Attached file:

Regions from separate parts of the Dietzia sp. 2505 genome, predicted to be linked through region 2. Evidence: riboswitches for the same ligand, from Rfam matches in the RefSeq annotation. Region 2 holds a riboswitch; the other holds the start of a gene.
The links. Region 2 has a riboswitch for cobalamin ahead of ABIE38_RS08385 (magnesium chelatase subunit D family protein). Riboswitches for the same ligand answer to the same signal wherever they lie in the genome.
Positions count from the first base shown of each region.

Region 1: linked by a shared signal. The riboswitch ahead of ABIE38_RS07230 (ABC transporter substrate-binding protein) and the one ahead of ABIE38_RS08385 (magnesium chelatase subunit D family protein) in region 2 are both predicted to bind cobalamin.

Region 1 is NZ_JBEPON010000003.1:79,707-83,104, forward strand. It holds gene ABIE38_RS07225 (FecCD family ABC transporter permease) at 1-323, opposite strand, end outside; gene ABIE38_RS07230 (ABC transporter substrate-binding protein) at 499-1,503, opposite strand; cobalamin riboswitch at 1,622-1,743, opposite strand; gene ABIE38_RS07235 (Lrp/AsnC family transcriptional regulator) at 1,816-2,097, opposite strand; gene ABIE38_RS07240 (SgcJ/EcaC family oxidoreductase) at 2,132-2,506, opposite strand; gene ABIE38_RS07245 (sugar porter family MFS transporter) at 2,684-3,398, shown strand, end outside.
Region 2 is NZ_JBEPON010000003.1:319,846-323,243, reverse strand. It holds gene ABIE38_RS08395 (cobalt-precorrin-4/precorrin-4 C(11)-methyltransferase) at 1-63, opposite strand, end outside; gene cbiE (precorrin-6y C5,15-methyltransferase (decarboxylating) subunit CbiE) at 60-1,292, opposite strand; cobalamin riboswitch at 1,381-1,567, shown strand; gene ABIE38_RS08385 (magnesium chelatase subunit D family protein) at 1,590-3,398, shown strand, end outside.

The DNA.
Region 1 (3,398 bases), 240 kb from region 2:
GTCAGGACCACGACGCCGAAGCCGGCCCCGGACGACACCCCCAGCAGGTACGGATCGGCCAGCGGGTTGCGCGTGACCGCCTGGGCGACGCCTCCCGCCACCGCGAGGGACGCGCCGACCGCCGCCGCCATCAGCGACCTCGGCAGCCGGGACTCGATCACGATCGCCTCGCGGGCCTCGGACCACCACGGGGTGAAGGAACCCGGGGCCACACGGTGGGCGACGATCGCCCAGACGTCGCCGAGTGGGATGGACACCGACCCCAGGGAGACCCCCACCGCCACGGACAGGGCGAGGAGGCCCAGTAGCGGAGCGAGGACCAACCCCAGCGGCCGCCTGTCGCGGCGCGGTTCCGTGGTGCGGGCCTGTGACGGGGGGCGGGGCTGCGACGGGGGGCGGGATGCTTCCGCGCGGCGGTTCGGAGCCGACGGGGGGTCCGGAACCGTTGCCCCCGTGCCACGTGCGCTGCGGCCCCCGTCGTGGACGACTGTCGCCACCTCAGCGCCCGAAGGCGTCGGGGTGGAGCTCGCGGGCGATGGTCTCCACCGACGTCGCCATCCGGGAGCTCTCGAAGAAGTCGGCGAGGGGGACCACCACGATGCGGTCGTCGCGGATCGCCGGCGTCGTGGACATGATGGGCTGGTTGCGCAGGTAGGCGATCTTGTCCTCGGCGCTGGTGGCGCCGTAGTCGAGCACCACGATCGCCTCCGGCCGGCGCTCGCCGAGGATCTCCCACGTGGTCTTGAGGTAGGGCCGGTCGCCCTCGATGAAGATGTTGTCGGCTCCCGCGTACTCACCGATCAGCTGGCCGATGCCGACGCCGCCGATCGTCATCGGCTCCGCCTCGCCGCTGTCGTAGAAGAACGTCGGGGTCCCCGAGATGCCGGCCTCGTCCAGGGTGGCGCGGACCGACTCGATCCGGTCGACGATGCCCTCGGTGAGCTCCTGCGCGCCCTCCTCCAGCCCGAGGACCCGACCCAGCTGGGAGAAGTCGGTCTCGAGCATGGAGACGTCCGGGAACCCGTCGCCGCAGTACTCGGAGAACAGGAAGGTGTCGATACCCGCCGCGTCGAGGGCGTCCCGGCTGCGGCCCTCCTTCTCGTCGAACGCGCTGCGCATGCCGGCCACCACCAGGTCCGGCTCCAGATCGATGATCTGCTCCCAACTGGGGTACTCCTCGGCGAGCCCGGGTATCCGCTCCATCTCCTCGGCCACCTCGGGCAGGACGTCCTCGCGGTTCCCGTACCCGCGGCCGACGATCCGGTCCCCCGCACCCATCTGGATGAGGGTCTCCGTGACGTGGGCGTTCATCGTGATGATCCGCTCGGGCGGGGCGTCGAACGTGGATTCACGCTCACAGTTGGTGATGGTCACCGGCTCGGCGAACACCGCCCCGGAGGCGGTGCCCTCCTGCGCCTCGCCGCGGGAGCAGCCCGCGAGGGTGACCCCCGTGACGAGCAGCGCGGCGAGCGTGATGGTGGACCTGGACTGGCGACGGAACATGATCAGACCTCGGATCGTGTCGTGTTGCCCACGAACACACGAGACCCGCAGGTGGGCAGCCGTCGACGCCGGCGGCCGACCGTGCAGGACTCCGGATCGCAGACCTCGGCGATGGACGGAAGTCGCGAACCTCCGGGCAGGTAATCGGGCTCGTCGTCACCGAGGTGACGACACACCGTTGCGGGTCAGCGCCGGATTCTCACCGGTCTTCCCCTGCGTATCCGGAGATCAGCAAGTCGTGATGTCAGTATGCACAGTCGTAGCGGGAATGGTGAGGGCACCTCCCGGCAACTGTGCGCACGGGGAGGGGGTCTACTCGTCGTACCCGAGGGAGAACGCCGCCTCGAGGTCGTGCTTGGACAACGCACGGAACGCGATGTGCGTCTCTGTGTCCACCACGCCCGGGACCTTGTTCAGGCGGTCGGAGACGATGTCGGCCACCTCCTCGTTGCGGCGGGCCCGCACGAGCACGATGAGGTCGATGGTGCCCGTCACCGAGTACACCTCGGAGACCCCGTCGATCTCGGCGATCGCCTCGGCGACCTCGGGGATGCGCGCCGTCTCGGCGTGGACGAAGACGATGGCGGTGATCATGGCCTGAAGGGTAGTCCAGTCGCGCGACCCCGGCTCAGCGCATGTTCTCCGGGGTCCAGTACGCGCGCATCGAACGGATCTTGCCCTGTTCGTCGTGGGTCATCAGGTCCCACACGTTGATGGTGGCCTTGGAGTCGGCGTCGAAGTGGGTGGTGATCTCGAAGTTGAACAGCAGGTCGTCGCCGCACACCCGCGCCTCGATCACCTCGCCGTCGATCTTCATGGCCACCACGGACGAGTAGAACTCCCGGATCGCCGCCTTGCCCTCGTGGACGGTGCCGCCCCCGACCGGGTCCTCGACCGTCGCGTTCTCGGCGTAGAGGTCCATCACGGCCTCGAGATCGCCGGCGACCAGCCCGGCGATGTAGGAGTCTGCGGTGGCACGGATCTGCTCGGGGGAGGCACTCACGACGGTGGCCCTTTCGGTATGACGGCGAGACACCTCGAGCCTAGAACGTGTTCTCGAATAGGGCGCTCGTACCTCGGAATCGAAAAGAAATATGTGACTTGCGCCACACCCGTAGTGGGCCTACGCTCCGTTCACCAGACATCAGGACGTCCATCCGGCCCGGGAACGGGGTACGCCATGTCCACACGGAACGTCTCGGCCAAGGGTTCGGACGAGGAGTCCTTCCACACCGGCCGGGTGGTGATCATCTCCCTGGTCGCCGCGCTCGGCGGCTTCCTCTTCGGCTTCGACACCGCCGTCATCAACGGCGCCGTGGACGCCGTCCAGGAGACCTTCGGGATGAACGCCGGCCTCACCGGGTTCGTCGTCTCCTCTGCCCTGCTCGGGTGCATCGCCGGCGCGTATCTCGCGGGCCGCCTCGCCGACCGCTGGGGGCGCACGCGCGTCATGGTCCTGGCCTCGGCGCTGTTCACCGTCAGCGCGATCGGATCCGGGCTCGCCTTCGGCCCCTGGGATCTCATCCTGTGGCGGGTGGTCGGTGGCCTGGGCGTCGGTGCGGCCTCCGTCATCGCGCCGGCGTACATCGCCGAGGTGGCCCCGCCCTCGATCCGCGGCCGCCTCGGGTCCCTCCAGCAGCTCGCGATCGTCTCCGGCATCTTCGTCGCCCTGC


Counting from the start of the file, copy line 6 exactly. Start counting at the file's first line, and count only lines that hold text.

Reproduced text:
Region 2 is NZ_JBEPON010000003.1:319,846-323,243, reverse strand. It holds gene ABIE38_RS08395 (cobalt-precorrin-4/precorrin-4 C(11)-methyltransferase) at 1-63, opposite strand, end outside; gene cbiE (precorrin-6y C5,15-methyltransferase (decarboxylating) subunit CbiE) at 60-1,292, opposite strand; cobalamin riboswitch at 1,381-1,567, shown strand; gene ABIE38_RS08385 (magnesium chelatase subunit D family protein) at 1,590-3,398, shown strand, end outside.